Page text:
Jerry Nadler leaves door open on impeachment
As the call for President Trump’s impeachment grows from liberal Democrats, key House committee chairmen left the door open for taking the first steps toward removing him from office.
House Speaker Nancy Pelosi poured cold water on talk of impeachment just last month, but Reps. Adam B. Schiff of California and Elijah Cummings of Maryland signaled Sunday that Democrats are seriously considering pursuing impeachment proceedings, despite the political risks involved and even if the effort fails.
“I think even if we did not win possibly, if there were not impeachment, I think history would smile upon us for standing up for the Constitution,” Mr. Cummings, the House oversight committee chairman, said on the CBS program “Face the Nation.”
Since the long-anticipated special counsel report was released Thursday, several prominent Democrats have begun to clamor for House leadership to start the ball rolling on impeachment — including liberal superstar Rep. Alexandria Ocasio-Cortez and at least two of the party’s presidential hopefuls — Sen. Elizabeth Warren of Massachusetts and former Housing and Urban Development Secretary Julian Castro.
However, Rep. Tim Ryan of Ohio, another presidential contender, was less enthusiastic than his competitors, calling for Congress to do its own probe before throwing out the I-word.
“There’s a process in place here,” he said. “I trust [Rep.] Jerry Nadler,” referring to the New York Democrat who is chairman of the Judiciary Committee.
While Mr. Cummings and Mr. Schiff aren’t ready to sign onto articles of impeachment — and noted that Congress has its own investigations to conduct first — they said Democrats may be willing to attempt impeachment even if Republicans or the bulk of the American electorate isn’t completely swayed by the evidence. They argued that doing nothing could “embolden” President Trump, Russian agents, and other actors who intend to interfere with U.S. elections.
In November, Mr. Nadler, whose committee would oversee any impeachment proceedings, warned that a partisan effort could tear the country apart.
In his interview Sunday, Mr. Schiff, the intelligence committee chairman, acknowledged the likelihood of failure, but blamed Republican partisanship for ignoring “without question [acts] within the realm of impeachable offenses.”
“We are, unfortunately, in an environment today where the GOP leadership, people like Kevin McCarthy, are willing to carry the president’s water no matter how corrupt or unethical or dishonest the president’s conduct may be. And in those kind of circumstances, when [Senate Majority Leader] Mitch McConnell will not stand up to the president either, it means that an impeachment is likely to be unsuccessful,” he said.
Nevertheless, he said, he was open to an impeachment effort.
“It may be that we undertake an impeachment nonetheless,” Mr. Schiff said on ABC’s “This Week.”
“Is the best thing for the country to take up an impeachment proceeding because to do otherwise would send a message that this conduct is somehow compatible with [public] office?” he asked rhetorically, calling it “a very tough question” that can’t be decided “overnight.”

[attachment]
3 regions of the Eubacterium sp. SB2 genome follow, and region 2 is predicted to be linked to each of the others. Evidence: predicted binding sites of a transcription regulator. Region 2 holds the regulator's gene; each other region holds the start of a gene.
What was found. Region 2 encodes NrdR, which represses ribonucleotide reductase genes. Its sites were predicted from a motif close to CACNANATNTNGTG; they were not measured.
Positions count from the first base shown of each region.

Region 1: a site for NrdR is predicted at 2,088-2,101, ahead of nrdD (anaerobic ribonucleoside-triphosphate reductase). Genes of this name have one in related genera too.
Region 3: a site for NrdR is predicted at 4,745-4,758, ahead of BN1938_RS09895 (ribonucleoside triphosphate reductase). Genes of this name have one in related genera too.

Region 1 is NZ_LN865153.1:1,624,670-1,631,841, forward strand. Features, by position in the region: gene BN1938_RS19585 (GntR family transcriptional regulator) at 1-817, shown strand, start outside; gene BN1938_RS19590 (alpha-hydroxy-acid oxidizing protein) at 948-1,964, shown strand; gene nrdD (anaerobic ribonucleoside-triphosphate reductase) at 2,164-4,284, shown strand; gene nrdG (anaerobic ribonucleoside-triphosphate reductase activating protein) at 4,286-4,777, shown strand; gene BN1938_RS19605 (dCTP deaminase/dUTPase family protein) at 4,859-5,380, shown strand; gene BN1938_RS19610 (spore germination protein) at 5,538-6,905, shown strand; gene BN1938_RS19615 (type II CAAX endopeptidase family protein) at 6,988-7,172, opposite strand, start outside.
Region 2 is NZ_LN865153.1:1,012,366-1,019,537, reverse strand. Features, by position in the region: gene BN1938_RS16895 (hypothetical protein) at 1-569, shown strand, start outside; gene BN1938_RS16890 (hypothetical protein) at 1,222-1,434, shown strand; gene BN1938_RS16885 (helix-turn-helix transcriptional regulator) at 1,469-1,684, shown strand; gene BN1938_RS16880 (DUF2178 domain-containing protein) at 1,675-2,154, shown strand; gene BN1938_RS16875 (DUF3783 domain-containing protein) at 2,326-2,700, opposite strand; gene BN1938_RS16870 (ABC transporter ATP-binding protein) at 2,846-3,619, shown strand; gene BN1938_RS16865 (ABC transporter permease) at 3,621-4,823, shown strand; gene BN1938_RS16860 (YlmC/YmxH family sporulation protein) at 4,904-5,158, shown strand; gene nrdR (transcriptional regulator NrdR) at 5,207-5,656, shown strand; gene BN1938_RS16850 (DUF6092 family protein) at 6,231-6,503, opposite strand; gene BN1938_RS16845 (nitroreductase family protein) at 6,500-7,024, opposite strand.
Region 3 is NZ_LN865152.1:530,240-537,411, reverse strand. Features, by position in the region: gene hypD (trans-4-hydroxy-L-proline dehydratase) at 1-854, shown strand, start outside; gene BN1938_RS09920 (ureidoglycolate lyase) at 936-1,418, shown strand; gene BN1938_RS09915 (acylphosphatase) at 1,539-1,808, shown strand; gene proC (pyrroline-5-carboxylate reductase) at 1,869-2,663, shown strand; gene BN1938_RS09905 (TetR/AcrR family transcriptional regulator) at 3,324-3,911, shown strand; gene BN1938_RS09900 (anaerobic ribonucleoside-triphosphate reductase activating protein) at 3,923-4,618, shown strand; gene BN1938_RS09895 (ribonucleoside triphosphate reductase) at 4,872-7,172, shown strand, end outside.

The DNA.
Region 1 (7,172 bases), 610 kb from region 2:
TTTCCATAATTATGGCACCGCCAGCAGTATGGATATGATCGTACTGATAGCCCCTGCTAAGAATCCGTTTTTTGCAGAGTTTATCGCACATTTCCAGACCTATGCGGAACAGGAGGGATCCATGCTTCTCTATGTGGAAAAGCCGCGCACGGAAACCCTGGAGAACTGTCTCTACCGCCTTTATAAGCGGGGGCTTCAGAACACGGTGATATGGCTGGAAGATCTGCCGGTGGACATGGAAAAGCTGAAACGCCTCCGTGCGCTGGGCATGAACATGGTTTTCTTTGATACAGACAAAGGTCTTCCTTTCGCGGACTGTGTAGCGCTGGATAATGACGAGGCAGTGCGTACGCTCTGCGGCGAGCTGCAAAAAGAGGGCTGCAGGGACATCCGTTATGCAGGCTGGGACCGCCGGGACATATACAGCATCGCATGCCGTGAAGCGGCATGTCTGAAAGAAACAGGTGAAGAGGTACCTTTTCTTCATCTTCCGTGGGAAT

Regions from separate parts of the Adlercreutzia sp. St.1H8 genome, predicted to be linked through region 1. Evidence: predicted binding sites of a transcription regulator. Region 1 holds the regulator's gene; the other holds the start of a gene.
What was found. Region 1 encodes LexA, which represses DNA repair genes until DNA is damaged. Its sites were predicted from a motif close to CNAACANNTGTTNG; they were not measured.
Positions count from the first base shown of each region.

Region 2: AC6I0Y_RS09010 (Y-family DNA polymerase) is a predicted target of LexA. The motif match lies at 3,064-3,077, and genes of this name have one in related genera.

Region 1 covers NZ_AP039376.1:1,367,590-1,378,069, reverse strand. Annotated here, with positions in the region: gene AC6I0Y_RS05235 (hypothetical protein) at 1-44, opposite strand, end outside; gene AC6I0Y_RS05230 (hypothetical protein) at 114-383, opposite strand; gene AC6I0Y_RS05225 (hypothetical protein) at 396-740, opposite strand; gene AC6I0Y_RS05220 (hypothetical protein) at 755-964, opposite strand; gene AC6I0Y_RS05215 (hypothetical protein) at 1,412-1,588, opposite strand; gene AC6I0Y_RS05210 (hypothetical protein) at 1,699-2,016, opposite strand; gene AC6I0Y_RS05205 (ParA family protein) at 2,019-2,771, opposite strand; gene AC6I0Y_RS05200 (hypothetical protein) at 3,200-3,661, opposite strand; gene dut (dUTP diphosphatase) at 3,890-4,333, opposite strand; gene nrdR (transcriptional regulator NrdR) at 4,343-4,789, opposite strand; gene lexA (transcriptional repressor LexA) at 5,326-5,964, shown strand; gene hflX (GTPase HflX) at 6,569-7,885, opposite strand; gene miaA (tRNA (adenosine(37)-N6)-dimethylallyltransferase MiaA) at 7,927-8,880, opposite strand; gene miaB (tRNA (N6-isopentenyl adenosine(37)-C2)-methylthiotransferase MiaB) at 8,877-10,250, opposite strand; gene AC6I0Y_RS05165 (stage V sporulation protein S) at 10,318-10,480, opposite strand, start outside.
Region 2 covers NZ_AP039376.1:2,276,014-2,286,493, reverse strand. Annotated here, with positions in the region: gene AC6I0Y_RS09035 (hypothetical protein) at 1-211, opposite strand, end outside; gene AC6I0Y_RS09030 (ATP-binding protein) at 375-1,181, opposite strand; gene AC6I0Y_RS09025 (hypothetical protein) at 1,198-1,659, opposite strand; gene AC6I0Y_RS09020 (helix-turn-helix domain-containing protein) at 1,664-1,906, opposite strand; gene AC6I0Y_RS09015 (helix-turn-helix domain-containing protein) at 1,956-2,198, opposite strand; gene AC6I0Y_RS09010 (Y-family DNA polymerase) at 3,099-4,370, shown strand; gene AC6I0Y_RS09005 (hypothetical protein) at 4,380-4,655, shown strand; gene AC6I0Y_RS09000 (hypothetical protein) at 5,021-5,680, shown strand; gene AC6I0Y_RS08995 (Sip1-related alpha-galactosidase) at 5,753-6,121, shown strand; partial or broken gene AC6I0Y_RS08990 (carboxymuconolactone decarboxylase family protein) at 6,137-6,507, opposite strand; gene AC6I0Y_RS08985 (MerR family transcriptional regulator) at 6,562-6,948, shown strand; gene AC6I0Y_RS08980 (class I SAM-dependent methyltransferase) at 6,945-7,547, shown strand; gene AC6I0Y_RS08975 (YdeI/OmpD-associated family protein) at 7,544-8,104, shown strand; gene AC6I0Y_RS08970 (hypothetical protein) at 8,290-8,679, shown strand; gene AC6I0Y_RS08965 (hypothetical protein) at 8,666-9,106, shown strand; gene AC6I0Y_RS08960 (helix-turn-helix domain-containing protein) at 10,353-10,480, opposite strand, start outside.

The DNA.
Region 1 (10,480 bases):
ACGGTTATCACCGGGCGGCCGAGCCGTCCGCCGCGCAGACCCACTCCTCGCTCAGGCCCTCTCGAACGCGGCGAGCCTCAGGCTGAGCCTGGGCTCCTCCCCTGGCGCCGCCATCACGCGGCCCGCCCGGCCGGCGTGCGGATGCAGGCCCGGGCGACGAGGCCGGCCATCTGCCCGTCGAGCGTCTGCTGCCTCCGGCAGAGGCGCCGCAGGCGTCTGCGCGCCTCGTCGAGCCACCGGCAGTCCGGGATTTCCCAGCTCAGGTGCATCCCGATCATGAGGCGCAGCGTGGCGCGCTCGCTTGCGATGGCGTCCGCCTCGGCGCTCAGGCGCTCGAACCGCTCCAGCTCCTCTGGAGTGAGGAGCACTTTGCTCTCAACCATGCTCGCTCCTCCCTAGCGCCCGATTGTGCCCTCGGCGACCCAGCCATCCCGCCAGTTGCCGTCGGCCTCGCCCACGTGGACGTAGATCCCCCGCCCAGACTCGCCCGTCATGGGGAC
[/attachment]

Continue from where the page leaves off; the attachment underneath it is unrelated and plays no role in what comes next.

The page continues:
Mr. Trump bristled Sunday at the talk of impeachment.
“How do you impeach a Republican President for a crime that was committed by the Democrats? MAKE AMERICA GREAT AGAIN!” he tweeted, as he arrived at the White House from a long Easter weekend at his Florida hideaway in Palm Beach.
Mr. Trump let his thumbs do the talking throughout the weekend, ducking several opportunities to answer questions from the press during his stay in Palm Beach.
Instead, he enjoyed time with family at his Mar-a-Lago estate and shuttled to his golf course across town for a round with conservative radio host Rush Limbaugh, golf pro Lexi Thompson and others.
Walking into Easter services at The Episcopal Church of Bethesda-by-the-Sea on Sunday, the president ignored questions about his own staff’s role in the Mueller report, though wished the press a “Happy Easter.”
“A lot of great things are happening for our country,” he said, as brass players kicked off the day’s opening hymn inside.
Earlier in the morning, Mr. Trump tweeted that “radical left Democrats” were too focused on investigations and it would cost them in 2020.
Likewise, Sen. Mike Lee, Utah Republican and a member of his chamber’s Judiciary Committee, said it would be a political mistake for Democrats to attempt to impeach the president.
“There was no collusion. It isn’t there. Not a scintilla of evidence supports that. So it’s time to move on,” he said on “Face the Nation.”
Mr. Mueller’s report did not find sufficient evidence of collusion between the Russian government and Trump campaign officials, but the lead prosecutor did not draw a conclusion on the issue of obstruction, in part, to avoid impeding on Congress’ ability to impeach the president, should it so choose.
All three committee chairman agree that they see “serious and damning” evidence of obstruction in Mr. Mueller’s 448-page report and plan on investigating those charges, as well as his finances and firing of certain officials.
Mr. Nadler denied his committee is already trying to lay the groundwork for impeachment — but he didn’t shut down the possibility.
“I don’t think we’re doing that. We may get to that. We may not,” he said. “As I’ve said before, it is our job to go, to go through all the evidence, all the information we can get and to go where the evidence leads us.”
⦁ Tom Howell Jr. contributed to this report